Five years ago, the Pancreatic Cancer Research & Education Act was introduced in the 110th Congress. Back then, many didn’t believe the bill would overcome the gauntlet of obstacles in Congress and become law. In the years since then, Congress has become more polarized, and when it was re-introduced in the 112th Congress, the road to passage looked bleak.
The massacre at Newtown, whose victims included three children with autism and special needs and two heroic and dedicated special education teachers, was yet another wakeup call to a society that still refuses to confront in any meaningful way the gross deficiencies in our mental health system.
In addressing the nation the other day, President Obama cited the need for a multi-faceted approach in developing a plan to reduce gun violence. Importantly, the president also referenced the inaccessibility of mental health care in America. If past experience is any guide, we can expect meaningful conversation about reforming our mental health system to be drowned out in the coming days and weeks by the gun control debate, the fiscal cliff negotiations and whatever events the next news cycle may bring.
As the father of an eight-year-old son and the grandfather to six children under the age of 10, I am horrified by the incredible act of violence that killed 20 young students and the teachers who fought to protect them last week in Newtown, Conn.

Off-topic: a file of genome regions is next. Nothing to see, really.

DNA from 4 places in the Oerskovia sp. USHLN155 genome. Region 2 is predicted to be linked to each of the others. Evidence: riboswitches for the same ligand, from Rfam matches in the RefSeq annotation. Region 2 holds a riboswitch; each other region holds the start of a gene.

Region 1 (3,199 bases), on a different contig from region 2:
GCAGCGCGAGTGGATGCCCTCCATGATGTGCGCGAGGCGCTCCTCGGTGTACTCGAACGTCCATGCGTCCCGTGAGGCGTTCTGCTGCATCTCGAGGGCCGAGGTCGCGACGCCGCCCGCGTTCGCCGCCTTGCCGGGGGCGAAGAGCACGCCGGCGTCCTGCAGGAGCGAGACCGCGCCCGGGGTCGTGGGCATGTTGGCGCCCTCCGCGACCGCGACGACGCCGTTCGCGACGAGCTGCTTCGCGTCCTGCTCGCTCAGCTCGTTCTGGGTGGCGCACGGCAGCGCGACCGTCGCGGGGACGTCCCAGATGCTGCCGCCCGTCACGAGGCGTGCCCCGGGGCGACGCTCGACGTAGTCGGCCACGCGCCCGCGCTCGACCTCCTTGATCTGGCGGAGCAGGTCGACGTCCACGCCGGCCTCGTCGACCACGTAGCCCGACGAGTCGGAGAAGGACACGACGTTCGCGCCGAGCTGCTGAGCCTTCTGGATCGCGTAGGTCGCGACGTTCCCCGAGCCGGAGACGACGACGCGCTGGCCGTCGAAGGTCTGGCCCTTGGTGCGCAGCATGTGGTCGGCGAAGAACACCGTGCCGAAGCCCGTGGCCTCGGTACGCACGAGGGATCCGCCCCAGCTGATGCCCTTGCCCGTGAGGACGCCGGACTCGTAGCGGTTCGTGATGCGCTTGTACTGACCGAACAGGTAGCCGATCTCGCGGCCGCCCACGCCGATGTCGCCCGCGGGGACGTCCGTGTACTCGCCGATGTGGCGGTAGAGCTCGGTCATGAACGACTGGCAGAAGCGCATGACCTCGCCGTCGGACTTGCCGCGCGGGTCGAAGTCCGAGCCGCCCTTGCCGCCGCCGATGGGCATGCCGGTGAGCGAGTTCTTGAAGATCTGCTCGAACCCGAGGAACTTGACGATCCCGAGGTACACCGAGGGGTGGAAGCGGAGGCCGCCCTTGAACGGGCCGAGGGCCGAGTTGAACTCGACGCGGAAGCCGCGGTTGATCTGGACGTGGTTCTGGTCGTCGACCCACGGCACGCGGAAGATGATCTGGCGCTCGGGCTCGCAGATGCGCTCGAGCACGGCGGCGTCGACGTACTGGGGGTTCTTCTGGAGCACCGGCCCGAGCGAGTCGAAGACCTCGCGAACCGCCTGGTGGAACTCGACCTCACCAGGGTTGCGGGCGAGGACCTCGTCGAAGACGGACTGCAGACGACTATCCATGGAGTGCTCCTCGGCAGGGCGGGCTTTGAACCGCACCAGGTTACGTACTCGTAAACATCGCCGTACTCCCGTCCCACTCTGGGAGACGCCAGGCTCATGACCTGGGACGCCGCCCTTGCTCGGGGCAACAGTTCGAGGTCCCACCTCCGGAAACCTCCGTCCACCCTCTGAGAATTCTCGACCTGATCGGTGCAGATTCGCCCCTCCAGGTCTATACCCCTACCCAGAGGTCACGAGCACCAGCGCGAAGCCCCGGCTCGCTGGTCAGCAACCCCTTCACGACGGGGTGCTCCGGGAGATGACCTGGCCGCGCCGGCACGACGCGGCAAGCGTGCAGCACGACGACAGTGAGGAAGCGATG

In the wake of this tragedy, there’s no doubt that we need a serious and thoughtful national discussion about preventing this kind of senseless violence and protecting our children in their schools. I believe that should include a discussion about finding ways to spend federal dollars more wisely when it comes to treating and identifying people who are mentally ill. It should also include a conversation about ways that we can intervene before someone who is mentally ill does something that tragically impacts their lives and the lives of others.
I’m wrapping up my term as Governor here in Montana, and we’ve had a great run -- eight years of record budget surpluses, huge investments in education, tax cuts for most everyone, the largest increase in college graduation rates in America, and one of the lowest jobless rates in the country. We’ve brought this about by doing the opposite of what the U.S. Congress does: thinking out of the box, challenging expenses small and large, and driving hard bargains for whatever the government must purchase.
Have you noticed the pattern? A private company cuts corners on risk control; a terrible disaster occurs; and then politicians and the public blame . . . the U.S. regulatory system.
The latest example: a Massachusetts drug compounding pharmacy that contaminated vials of steroids and caused hundreds of cases of fungal meningitis, including dozens of deaths. Even while the Food and Drug Administration was still responding to the serious public health threat, the FDA Commissioner had to answer angry questions from members of Congress. Representative Cliff Stearns (R-Fla.) told Commissioner Margaret Hamburg that the meningitis outbreak “was a complete and utter failure on the part of your agency.”